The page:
A group of Q’eqchi Mayans in Guatemala is fighting back against a hydroelectric project that puts the Cahabon River valley, and its community of indigenous peoples, at risk of dangerously low clean water levels. Due to construction of a pair of dams, Oxec I and Oxec II, water along the river has either been contaminated or has dried up, leaving the region’s roughly 30,000 Q’eqchi in danger. The company behind the dam project is the Spanish Grupo Cobra, owned by Real Madrid president Florentino Pérez; he visited the site of the project site in 2014 to initiate construction.
Members of the Mayan communities recently marched on the Spanish embassy in Guatemala City, demanding that construction be stopped along the river. They also protested the Constitutional Court and the palace of President Jimmy Morales. This comes after the collective scored a big victory last month, when a judge for the country’s Supreme court halted construction on the project while a more permanent decision was made.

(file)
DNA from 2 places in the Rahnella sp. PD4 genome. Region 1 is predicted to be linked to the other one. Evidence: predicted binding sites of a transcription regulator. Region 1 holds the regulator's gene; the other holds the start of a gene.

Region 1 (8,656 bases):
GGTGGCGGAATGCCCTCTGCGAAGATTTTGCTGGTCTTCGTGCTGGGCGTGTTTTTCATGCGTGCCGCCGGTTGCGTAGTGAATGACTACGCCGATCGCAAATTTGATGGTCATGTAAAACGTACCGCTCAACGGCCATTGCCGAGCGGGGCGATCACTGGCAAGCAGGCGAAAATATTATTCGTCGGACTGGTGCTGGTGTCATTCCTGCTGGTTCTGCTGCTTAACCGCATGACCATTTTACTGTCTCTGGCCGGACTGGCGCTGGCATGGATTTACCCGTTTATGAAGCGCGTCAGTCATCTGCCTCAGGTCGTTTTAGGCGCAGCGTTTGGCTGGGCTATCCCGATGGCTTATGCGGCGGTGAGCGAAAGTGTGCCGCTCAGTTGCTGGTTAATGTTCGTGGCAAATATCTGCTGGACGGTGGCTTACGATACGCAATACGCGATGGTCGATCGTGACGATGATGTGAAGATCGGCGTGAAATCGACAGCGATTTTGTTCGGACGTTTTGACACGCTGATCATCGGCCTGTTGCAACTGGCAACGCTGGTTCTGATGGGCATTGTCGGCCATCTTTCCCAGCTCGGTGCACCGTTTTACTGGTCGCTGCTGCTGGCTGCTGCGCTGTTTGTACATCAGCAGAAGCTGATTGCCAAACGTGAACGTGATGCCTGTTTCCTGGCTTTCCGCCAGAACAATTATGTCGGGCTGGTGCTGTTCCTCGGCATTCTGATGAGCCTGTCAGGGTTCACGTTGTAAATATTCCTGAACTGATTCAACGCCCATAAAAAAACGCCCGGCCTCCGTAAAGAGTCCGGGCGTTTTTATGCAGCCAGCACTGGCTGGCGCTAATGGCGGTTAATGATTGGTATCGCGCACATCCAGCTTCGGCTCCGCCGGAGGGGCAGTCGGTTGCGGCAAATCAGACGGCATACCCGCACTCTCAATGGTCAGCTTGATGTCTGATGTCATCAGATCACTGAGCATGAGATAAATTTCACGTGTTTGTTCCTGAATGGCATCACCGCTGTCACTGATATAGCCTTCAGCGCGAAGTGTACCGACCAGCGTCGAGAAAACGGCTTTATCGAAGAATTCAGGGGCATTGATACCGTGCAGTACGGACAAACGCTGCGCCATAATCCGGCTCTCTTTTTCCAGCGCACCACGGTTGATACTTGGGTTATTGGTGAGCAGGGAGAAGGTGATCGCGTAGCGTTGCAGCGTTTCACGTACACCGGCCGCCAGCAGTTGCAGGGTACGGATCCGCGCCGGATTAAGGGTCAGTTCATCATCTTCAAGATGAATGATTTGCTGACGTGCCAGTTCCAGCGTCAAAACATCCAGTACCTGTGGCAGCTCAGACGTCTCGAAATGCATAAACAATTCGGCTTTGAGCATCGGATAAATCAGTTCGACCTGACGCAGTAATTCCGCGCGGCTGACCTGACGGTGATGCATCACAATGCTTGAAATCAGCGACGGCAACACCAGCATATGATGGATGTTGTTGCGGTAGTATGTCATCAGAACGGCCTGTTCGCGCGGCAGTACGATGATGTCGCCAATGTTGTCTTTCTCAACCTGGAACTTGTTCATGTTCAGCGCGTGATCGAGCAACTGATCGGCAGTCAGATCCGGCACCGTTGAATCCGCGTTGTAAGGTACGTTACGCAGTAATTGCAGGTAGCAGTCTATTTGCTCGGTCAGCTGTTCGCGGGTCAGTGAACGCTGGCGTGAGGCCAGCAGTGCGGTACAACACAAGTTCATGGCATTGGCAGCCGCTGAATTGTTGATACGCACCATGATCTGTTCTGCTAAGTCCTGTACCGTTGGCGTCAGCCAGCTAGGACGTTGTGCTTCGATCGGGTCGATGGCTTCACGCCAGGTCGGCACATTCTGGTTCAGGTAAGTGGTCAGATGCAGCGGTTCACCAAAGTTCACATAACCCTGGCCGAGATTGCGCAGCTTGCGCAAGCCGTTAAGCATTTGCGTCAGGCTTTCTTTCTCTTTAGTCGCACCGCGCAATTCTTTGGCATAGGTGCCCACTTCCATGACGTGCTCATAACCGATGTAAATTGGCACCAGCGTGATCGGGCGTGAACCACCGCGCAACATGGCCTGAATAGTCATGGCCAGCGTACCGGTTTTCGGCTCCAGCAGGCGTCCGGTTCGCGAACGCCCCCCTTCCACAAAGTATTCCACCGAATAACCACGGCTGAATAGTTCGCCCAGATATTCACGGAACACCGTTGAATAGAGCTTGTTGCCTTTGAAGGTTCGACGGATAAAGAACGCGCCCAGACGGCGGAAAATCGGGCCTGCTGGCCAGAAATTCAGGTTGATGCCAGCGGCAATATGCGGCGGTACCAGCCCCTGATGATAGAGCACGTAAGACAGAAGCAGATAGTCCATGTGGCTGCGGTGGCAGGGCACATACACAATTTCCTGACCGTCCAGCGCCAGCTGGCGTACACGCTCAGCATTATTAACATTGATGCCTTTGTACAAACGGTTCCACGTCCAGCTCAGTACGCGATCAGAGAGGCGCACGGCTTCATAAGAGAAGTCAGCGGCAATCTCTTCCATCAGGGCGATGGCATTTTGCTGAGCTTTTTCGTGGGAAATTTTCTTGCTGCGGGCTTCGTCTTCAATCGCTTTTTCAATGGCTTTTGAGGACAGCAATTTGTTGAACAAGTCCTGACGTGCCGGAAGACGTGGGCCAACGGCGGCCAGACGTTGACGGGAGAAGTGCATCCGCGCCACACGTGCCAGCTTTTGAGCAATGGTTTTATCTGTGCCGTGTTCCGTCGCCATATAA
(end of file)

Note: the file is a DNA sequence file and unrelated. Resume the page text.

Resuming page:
That ruling was upheld following the protests this month, as the Constitutional Court ruled that Grupo Cobra had to consult the locals before construction could resume. However, the leader of one of the indigenous groups, Bernardo Caal Xol, said that construction had not stopped since that first ruling in January.
Caal Xol also stated that up to 50 communities are affected by the project, which includes two dams and will extend up to 19 miles along the Cahabon River, with a total cost estimated to be around $270 million. Ana Icál, another community leader for the Q’eqchi people, stated that “for us, the TzuulTaaq’a [the God that provides water] is the most sacred thing we have, and we will fight to defend it with our lives.”
As of now, no decision has been made on the permanent status of the construction, but Q’eqchi leaders are hopeful following the victory in the Constitutional Court. There is also an online petition created by the Alianza por la Solidaridad, urging Florentino Pérez to stop construction of the dams.